Men's Journal April 2020

Geared toward the modern, adventurous man, Men's Journal magazine is for guys who enjoy their leisure time and want to get the most out of it. From health and fitness to sports and travel, each month Men's Journal has it covered.

United States
A360 Media, LLC
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2 min
letter from the editor

OVER TWO decades ago, I chased after my now wife across the globe. I learned a lot about love—but I learned even more about how freaking big this blue ball we live on is. Young and without a lot of travel experience, I flew blindly from New York to Tokyo, from Tokyo to Singapore, from Singapore to Jakarta, and from Jakarta to Bali. Landing in Bali, 36 hours after leaving home, I didn’t know what to expect. There were no travel blogs to point me to the hip restaurants and bars, no Google Maps to help me find the hostel, and perhaps most frighteningly, I wasn’t even sure the girl would be there to meet me at the airport. (Communication wasn’t so easy back then.) I think we were both surprised. Her…

2 min
field notes

Feedback As a new subscriber, I want to commend MJ for the good stories in the January/February 2020 issue. Many other men’s magazines seem to have lost their way. I hope MJ will continue to defy this trend by providing real guidance and inspiration to men. GARY C. KUNCLEXETER, CA BREAKING POINT The Jan/Feb cover declares Aaron Paul is “finally breaking big.” Finally suggests difficulty or delay—which doesn’t fit Paul’s career: His success isn’t newfound. Fortunately, Amy Spencer set the record straight in her delightful story. ANDY ZIONBRADENTON, FL GROWING PAINS “Flower Power,” by Adam Bluestein, left a sour taste in my mouth. I read MJ for ways to stay healthy and be adventurous, and a weed story seems out of place, given the drug’s potential health effects. GREG ALLENFLORENCE, KY BOURBON BONUS TIP “Maker’s Mark is the house bourbon…

1 min
shock wave

A WAVE CAN BE both a dream and a nightmare. In January 2019, at Pipeline, on Oahu’s North Shore, 42-year-old surfer Kohl Christensen caught an ideal swell (seen here)—the sort of wave that “sums up why we surf,” as the legendary Kelly Slater later put it. A surfer can spend years in the water and never get a ride like that, recalls Christensen, who lives down the road from the break. “Then, all of a sudden, it’s almost like the wave comes to you.” The thing is, a wave can turn deadly just as quickly. In December, less than a year after this photo was taken, Christensen was out at Pipeline again. He pulled into a tube but wiped out, flying headfirst into the water and cracking his head on…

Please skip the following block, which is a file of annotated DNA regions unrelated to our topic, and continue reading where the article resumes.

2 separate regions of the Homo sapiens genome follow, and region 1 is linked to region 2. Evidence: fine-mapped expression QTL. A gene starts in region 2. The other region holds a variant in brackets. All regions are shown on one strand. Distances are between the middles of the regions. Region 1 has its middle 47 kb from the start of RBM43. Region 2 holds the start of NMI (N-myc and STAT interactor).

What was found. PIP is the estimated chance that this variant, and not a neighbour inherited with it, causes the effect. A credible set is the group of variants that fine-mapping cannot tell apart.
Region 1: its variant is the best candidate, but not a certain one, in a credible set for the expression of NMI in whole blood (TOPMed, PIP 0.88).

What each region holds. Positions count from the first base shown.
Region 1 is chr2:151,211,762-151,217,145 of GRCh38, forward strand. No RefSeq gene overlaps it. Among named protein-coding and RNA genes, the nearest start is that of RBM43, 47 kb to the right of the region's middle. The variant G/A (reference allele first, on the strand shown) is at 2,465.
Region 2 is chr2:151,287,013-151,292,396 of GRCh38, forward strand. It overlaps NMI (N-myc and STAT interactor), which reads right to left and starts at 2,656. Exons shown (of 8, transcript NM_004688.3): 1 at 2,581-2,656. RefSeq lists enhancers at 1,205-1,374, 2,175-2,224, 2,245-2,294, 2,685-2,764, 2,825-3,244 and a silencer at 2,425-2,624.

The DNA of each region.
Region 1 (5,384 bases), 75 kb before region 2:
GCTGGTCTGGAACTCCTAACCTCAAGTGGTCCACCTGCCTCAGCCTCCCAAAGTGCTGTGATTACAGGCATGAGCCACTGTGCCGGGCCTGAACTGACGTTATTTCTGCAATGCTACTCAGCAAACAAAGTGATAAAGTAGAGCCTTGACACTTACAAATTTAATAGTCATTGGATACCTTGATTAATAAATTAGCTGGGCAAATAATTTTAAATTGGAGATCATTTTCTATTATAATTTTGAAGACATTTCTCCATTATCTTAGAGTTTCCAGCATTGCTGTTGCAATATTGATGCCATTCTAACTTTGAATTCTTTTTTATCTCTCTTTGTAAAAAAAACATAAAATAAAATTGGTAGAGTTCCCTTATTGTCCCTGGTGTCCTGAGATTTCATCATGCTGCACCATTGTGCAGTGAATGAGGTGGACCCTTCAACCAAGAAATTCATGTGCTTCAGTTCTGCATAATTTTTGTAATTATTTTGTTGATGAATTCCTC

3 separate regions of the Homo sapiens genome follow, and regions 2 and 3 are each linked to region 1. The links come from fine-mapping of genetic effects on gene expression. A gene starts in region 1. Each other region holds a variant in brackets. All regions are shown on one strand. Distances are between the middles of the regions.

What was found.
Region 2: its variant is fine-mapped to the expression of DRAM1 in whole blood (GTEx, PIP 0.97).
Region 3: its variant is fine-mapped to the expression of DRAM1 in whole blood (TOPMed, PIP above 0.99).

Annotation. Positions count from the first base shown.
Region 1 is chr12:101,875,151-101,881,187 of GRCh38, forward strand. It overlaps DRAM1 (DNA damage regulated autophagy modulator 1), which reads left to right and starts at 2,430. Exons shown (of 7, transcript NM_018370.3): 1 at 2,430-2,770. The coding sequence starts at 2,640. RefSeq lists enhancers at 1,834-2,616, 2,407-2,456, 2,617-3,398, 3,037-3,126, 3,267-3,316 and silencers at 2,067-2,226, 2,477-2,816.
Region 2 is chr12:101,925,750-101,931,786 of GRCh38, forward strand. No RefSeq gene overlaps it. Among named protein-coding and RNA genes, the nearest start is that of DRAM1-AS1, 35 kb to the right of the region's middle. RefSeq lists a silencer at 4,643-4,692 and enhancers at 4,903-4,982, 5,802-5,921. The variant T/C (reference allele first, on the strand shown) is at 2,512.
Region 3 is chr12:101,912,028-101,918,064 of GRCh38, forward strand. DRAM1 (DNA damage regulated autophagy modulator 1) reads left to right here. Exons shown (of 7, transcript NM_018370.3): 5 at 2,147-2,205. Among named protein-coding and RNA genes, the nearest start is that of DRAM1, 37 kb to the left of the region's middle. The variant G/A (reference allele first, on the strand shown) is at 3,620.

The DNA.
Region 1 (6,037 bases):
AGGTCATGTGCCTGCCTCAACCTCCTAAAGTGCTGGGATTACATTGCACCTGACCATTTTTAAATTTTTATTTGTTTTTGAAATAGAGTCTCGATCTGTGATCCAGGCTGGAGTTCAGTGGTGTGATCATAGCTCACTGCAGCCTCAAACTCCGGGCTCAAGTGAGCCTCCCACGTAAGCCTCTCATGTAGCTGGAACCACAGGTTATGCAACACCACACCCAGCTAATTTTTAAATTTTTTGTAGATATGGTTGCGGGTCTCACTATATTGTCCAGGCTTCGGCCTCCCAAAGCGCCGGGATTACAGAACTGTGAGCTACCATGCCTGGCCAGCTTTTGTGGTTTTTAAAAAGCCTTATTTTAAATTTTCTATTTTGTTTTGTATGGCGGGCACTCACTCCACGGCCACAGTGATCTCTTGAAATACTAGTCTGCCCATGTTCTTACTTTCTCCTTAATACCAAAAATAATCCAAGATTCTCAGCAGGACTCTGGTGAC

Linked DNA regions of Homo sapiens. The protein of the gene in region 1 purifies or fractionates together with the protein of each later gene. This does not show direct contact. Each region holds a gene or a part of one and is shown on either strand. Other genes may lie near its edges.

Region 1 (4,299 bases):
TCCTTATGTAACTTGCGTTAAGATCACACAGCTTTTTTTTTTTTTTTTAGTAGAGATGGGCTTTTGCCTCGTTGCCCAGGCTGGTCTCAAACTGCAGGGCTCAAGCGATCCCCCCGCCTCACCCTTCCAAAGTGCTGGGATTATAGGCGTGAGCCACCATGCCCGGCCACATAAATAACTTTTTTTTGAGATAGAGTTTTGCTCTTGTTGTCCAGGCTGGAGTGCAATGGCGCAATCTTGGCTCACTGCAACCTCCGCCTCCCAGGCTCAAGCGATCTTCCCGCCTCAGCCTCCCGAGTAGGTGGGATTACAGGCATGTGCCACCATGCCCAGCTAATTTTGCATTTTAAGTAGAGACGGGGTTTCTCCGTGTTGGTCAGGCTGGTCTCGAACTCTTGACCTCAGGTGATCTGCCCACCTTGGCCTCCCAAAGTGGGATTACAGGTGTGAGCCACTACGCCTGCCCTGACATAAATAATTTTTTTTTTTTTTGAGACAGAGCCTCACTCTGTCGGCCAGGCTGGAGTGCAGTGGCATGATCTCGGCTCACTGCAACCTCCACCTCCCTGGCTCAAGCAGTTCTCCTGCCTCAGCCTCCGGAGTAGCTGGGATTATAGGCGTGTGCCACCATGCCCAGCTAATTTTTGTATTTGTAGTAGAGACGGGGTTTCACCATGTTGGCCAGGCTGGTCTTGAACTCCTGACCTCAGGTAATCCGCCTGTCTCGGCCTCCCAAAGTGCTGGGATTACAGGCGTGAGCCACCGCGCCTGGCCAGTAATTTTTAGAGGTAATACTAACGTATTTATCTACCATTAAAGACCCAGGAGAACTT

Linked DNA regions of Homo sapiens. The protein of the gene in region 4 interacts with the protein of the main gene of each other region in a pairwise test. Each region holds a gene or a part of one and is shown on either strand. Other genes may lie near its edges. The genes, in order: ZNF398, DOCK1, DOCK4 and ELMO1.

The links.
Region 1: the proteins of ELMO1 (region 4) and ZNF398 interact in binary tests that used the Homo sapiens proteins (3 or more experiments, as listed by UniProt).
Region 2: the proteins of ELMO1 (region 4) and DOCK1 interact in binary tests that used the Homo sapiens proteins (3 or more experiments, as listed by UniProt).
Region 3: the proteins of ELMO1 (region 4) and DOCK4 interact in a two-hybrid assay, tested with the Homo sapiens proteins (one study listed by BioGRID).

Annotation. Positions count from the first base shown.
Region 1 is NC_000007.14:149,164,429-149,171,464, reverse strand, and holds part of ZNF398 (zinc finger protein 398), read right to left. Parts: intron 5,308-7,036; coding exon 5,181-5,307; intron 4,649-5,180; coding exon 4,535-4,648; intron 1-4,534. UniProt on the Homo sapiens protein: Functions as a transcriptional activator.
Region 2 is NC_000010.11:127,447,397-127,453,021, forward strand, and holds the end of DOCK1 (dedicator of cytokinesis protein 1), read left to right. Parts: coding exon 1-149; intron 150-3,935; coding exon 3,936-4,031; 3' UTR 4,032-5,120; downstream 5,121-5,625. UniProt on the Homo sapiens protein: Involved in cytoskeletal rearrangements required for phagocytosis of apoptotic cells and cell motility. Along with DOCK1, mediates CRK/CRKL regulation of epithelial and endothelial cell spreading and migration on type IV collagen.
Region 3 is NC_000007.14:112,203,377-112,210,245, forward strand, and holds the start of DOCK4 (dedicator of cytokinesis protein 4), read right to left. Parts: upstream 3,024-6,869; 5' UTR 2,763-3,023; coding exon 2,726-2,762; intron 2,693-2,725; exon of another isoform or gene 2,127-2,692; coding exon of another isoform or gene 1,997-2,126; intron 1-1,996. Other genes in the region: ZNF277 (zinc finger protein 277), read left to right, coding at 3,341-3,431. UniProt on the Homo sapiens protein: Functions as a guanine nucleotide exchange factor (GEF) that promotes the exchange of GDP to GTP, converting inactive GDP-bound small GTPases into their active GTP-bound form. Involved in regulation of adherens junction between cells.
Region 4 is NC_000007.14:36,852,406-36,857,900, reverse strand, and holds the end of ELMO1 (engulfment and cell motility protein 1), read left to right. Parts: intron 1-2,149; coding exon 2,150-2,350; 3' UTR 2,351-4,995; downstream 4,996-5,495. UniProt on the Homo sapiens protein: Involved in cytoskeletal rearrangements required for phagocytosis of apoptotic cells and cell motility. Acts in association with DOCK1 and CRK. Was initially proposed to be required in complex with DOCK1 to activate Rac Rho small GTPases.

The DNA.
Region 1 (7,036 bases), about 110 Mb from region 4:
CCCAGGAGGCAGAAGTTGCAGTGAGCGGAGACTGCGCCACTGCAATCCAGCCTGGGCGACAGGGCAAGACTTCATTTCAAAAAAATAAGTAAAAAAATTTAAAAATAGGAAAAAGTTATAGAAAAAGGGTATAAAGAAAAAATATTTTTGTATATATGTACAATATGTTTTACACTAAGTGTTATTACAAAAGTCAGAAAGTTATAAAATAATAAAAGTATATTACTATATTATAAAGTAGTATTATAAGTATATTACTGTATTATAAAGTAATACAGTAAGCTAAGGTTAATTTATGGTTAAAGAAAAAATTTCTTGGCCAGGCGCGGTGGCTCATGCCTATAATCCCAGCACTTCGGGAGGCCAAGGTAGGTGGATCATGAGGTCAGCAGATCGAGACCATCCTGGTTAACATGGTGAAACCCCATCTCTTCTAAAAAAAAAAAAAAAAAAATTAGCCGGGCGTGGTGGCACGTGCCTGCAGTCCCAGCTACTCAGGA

10 min
true grit

RICK THORNTON IS fuming. Over the past 18 hours, the veteran dirt bike rider has covered more than 500 miles of hard terrain, carving his way through a relentless gauntlet of sandy washes, ruts, and steep mountain passes that combine to make the Baja 1000 arguably the toughest off-road motorsport race in the world. Whereas most other pro motorcycle racers are competing on teams of four, Thornton, 52, is trying to “Ironman it”—complete the race solo. Having ridden more or less nonstop since the race’s predawn start, he just battled two rivals over a nasty section of bumps to give himself a cushion coming into the most important pit stop on the course. And he can’t find his crew. “I’m pissed off, my mind is playing tricks on me, and I…

5 min
the bourbon excursion

THE LOUISVILLE-Lexington rivalry is fierce, both on the basketball court and off. Just 70 miles apart, Kentucky’s two largest cities differ as much as the landscapes that define them. Lexington, the smaller and slower-paced of the two, sits among the gently sloping hills of horse country, while Louisville—bigger, grittier, and altogether more urban—is perched on the banks of the powerful Ohio River. The great unifier is bourbon. Both cities boast vibrant dining scenes, buoyed by local booze. Taken together, the cities showcase the best of the Bluegrass State. Here’s how to pull off a top-shelf Kentucky weekend. DAY 1 A DAY AT THE RACES Some of the nation’s most idyllic countryside surrounds downtown Lexington, but the city itself is a gem. For easy walking access to top in-town attractions, including the historic Gratz…

2 min
keeping it simple

COOKING FOR KIDS PESTO My daughter is 7 years old and a tough critic. Her favorite thing for dinner is store-bought ravioli with my mom’s pesto. Since I was a kid, my mother has kept a huge garden, and every fall she makes big batches of pesto from her basil plants and always saves me a quart. My daughter, my fiancée, and I have the pesto at least once a week, usually with some boiled broccoli and butter. MOCKTAIL TIME SEEDLIP I got sober when I was 24, after getting fired from my job. I drink a lot of LaCroix, and when I want more of a cocktail, Seed-lip is great. It’s an herbal mixer that’s distilled like a spirit but has no alcohol. It’s like the gin in my gin and tonic. FASHION STATEMENT HILL CITY…